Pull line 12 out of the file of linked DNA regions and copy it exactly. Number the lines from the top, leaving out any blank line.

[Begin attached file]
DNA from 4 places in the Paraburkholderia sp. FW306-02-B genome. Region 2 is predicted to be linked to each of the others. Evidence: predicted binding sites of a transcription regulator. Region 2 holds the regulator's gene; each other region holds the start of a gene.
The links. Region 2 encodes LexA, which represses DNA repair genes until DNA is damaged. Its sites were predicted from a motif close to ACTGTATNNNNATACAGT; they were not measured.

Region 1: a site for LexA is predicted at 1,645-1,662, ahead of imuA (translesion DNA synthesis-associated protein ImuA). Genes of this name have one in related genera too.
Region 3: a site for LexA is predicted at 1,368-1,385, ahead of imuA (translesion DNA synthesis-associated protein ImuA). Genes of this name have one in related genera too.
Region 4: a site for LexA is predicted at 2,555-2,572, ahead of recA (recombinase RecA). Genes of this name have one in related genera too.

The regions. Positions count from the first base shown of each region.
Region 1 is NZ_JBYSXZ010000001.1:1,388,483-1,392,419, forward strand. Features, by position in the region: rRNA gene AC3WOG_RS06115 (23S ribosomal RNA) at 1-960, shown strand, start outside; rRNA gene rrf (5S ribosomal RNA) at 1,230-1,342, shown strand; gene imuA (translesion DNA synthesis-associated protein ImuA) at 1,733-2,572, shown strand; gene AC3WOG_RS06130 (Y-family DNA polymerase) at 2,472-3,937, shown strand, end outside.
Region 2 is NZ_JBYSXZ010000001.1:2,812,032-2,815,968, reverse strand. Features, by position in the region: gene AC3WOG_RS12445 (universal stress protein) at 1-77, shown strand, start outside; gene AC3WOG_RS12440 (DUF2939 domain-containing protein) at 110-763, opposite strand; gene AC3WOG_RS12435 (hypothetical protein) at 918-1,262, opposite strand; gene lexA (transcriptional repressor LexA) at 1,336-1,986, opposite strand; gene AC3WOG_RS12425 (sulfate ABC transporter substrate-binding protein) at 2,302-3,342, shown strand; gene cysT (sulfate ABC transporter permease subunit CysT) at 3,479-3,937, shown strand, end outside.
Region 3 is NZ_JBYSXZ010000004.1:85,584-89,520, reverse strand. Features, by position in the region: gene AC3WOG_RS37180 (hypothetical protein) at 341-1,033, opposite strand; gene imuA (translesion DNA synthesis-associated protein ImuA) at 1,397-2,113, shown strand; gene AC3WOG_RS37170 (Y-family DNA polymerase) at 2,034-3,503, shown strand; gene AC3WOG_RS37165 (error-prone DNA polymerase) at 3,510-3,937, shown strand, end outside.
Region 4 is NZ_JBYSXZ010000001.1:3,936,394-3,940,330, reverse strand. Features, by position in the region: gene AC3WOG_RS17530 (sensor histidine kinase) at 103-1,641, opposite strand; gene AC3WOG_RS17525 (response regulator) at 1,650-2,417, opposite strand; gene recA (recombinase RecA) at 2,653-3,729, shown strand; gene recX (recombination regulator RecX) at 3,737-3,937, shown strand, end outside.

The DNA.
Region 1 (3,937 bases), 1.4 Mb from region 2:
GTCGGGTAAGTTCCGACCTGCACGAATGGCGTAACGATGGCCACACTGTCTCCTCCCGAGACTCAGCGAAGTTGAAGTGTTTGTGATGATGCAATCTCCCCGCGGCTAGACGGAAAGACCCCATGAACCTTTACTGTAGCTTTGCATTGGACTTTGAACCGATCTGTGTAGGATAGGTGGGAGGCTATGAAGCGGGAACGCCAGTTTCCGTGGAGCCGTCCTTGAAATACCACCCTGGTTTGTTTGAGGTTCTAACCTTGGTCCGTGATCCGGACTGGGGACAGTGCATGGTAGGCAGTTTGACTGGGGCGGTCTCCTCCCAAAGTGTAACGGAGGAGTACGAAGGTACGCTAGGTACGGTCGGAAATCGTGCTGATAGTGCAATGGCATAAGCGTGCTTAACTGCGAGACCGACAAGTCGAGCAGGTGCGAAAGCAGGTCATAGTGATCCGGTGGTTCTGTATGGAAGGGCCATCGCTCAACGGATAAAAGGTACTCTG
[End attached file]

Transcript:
Region 1 (3,937 bases), 1.4 Mb from region 2: